The accompanying drawings, which are included to provide a further understanding of the disclosure, are incorporated in and constitute a part of this specification, illustrate embodiments of the disclosure and together with the detailed description serve to help explain the principles of the disclosure. No attempt is made to show structural details of the disclosure in more detail than may be necessary for a fundamental understanding of the disclosure and the various ways in which it may be practiced. In the drawings:

FIG. 1 shows an exemplary embodiment of an anchoring system;

FIGS. 2A-2C show various views of an exemplary embodiment of a coupling assembly that may be included in the anchoring system of FIG. 1;

FIGS. 3A-3C show various views of an exemplary screw assembly that may be included in the anchoring system of FIG. 1;

FIGS. 3D-3F show various views of an exemplary screw that may be included in the screw assembly of FIGS. 3A-3C;

FIGS. 4A-4F shows various views of an exemplary boring ring that may be included in the screw assembly of FIGS. 3A-3C;

FIGS. 5A-5E show various partial views of a portion of the exemplary embodiment of the anchoring system in FIG. 1;

FIGS. 6A-6C show various views of an exemplary embodiment of a driver assembly that may be used with the anchoring system in FIG. 1;

FIGS. 7A-7H show various views of the bore driver engaging and driving the anchoring system of FIG. 1;

FIGS. 8A-8H show various stages of implanting the exemplary anchoring system of FIG. 1 into a bone; and

FIGS. 9A-9D show various views of the exemplary anchoring system after it has been implanted in a bone.

The present disclosure is further described in the detailed description that follows.

DETAILED DESCRIPTION OF THE DISCLOSURE

The disclosure and the various features and advantageous details thereof are explained more fully with reference to the non-limiting embodiments and examples that are described and/or illustrated in the accompanying drawings and detailed in the following description. It should be noted that the features illustrated in the drawings are not necessarily drawn to scale, and features of one embodiment may be employed with other embodiments as the skilled artisan would recognize, even if not explicitly stated herein. Descriptions of well-known components and processing techniques may be omitted so as to not unnecessarily obscure the embodiments of the disclosure. The examples used herein are intended merely to facilitate an understanding of ways in which the disclosure may be practiced and to further enable those of skill in the art to practice the embodiments of the disclosure. Accordingly, the examples and embodiments herein should not be construed as limiting the scope of the disclosure. Moreover, it is noted that like reference numerals represent similar parts throughout the several views of the drawings.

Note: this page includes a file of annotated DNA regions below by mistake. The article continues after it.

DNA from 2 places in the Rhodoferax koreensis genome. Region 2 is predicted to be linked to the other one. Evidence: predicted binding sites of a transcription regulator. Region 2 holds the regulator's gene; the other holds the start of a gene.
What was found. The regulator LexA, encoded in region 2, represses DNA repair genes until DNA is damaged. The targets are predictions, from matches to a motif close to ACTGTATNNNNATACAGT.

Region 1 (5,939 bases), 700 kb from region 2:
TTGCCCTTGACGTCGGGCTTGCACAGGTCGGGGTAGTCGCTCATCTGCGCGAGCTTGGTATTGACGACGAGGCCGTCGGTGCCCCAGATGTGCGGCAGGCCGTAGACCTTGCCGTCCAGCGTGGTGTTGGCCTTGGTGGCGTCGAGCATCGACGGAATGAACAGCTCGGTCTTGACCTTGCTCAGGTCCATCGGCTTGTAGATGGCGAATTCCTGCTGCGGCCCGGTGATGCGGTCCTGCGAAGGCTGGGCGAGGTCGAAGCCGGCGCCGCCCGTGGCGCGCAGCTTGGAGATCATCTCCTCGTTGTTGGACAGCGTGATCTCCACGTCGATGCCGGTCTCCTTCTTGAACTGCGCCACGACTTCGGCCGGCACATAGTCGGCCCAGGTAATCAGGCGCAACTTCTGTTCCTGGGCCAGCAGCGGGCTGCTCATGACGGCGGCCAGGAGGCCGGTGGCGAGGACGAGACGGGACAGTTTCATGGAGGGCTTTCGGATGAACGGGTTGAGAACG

FIG. 1 shows an embodiment of an anchoring system 100. The anchoring system 100 comprises a coupling assembly 110 and a screw assembly 150. The coupling assembly 110 is configured to pivot about and attach to a head portion (shown in FIG. 3C) of the screw assembly 150. The coupling assembly 110 is configured to be adjustable with respect to the longitudinal axis of the screw assembly 150. For instance, the coupling assembly 110 is configured to be pivotally, rotationally and angularly adjustable with respect to the screw assembly 150, including the longitudinal axis thereof. The various components of the anchoring system 100 may be made of a material such as, for example, stainless steel, titanium, titanium-alloy, or the like.

FIGS. 2A-2C show various views of a non-limiting embodiment of the coupling assembly 110. As seen, the coupling assembly 110 includes a coupling body 112, a saddle 114, and a clamp 116. The coupling body 112 includes two upwardly extending arms 1122 that extend longitudinally in a superior direction. The coupling body 112 has a pair of slots 1123 configured to receive an elongate rod (not shown). As seen, the coupling body 112 may have a “tulip” shape. The extending arms 1122 have an interior, an exterior, and upper surfaces. The coupling body 112 is configured to receive and hold a cap (not shown) in a predetermined location in the longitudinal direction after insertion in the coupling body 112, so that a bottom surface of the cap contacts and presses upon a surface of the elongate rod to hold the rod in a fixed position, preventing the rod from moving rotationally or longitudinally along the longitudinal axis of the rod. The coupling body 112 includes a cap retaining mechanism, as is known by those skilled in the art, such as, for example, a tongue and grove mechanism, a threading, or the like, to engage the cap and hold it fixedly in the predetermined location in the coupling body 112.

As the cap (not shown) is inserted (e.g., rotated from a first position to a second position), the coupling body may include stops (not shown) or other limiting mechanisms to prevent the cap from moving past a certain point and/or from moving back (e.g., rotating back) from a predetermined engaged position whereby the cap exerts a force on the rod, as is known by those skilled in the art.